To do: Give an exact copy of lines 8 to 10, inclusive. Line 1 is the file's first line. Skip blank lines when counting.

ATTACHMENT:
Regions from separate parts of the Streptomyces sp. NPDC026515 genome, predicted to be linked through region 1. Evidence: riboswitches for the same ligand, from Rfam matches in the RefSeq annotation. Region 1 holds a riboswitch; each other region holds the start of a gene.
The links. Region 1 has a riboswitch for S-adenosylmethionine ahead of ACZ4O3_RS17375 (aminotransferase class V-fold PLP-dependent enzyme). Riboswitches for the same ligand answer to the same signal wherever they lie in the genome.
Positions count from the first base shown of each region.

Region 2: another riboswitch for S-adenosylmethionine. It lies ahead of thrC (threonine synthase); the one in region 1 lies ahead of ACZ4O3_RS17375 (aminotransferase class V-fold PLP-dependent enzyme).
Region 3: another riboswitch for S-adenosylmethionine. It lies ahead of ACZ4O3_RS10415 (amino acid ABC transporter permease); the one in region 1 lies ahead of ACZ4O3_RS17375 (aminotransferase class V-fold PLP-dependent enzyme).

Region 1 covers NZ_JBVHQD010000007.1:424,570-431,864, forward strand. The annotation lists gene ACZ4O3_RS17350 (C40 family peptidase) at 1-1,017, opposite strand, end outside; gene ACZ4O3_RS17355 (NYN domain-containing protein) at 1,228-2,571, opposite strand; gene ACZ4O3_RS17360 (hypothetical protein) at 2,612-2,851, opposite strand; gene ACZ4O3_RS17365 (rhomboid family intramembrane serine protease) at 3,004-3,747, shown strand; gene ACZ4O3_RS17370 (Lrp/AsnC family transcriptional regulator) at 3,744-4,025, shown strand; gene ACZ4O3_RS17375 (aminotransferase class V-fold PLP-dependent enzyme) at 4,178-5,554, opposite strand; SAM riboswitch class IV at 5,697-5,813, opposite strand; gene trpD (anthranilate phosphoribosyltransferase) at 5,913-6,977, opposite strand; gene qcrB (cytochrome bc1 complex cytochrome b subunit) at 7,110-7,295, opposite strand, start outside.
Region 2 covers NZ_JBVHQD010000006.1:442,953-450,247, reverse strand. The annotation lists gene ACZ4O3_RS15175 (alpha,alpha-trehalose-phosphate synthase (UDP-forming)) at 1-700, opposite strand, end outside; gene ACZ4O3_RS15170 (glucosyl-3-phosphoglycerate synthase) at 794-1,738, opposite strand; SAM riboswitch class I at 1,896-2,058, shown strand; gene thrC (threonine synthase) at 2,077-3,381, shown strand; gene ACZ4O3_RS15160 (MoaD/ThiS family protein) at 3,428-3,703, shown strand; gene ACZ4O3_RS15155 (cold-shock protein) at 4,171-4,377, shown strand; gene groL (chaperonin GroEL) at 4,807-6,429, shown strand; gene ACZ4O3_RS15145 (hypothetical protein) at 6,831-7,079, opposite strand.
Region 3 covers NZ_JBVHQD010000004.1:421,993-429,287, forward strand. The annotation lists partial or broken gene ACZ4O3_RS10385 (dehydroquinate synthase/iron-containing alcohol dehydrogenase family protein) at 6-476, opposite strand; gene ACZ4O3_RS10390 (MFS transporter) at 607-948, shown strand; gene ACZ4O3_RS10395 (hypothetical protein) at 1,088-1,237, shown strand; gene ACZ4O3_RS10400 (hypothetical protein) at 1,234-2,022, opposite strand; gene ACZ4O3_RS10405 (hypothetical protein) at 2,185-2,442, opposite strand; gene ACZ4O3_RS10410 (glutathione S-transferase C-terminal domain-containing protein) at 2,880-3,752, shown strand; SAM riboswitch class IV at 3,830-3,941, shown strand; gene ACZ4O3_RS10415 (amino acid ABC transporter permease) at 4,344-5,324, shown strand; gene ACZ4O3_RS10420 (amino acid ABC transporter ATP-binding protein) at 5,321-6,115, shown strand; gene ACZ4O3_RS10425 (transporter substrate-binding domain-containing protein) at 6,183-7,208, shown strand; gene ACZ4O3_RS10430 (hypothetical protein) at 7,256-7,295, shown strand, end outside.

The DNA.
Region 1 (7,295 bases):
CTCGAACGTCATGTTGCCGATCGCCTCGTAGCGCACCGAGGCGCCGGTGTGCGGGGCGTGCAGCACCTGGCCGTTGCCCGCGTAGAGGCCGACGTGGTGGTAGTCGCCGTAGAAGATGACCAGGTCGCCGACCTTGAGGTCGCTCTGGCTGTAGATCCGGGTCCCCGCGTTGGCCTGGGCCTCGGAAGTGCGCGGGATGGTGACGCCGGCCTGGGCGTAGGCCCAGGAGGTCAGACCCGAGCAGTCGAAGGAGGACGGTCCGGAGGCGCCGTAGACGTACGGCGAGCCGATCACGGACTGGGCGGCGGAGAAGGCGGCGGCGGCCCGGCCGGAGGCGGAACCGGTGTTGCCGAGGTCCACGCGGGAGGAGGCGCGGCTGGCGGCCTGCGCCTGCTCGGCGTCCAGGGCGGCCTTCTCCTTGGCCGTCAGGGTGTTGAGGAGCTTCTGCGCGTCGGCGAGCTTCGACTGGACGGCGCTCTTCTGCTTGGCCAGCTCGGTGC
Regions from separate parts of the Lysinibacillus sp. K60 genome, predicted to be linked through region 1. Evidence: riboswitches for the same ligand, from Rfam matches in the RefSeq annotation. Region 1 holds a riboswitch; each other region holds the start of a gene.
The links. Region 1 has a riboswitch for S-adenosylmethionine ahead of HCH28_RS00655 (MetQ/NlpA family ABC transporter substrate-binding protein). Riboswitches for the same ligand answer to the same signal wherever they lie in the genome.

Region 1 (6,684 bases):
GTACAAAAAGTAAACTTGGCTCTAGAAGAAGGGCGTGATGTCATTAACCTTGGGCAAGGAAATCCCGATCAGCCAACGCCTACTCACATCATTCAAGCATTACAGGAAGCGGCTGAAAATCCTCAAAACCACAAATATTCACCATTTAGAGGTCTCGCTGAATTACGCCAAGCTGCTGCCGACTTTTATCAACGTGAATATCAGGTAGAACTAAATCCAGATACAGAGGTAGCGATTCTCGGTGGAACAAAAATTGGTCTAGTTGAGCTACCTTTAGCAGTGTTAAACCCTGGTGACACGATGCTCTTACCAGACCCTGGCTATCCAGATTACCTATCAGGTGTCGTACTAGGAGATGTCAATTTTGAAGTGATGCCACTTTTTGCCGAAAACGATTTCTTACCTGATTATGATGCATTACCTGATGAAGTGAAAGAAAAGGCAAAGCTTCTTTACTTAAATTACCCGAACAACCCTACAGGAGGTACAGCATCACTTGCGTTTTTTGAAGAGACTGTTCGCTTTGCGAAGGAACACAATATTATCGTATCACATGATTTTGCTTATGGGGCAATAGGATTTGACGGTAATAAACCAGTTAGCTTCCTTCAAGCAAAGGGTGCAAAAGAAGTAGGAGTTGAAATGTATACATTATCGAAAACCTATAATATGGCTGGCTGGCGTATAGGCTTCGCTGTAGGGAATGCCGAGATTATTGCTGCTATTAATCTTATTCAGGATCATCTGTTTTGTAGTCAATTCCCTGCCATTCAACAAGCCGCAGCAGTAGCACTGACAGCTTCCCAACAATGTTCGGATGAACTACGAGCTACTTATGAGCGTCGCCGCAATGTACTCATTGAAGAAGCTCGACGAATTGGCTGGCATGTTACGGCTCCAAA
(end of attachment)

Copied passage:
Region 3 covers NZ_JBVHQD010000004.1:421,993-429,287, forward strand. The annotation lists partial or broken gene ACZ4O3_RS10385 (dehydroquinate synthase/iron-containing alcohol dehydrogenase family protein) at 6-476, opposite strand; gene ACZ4O3_RS10390 (MFS transporter) at 607-948, shown strand; gene ACZ4O3_RS10395 (hypothetical protein) at 1,088-1,237, shown strand; gene ACZ4O3_RS10400 (hypothetical protein) at 1,234-2,022, opposite strand; gene ACZ4O3_RS10405 (hypothetical protein) at 2,185-2,442, opposite strand; gene ACZ4O3_RS10410 (glutathione S-transferase C-terminal domain-containing protein) at 2,880-3,752, shown strand; SAM riboswitch class IV at 3,830-3,941, shown strand; gene ACZ4O3_RS10415 (amino acid ABC transporter permease) at 4,344-5,324, shown strand; gene ACZ4O3_RS10420 (amino acid ABC transporter ATP-binding protein) at 5,321-6,115, shown strand; gene ACZ4O3_RS10425 (transporter substrate-binding domain-containing protein) at 6,183-7,208, shown strand; gene ACZ4O3_RS10430 (hypothetical protein) at 7,256-7,295, shown strand, end outside.

The DNA.
Region 1 (7,295 bases):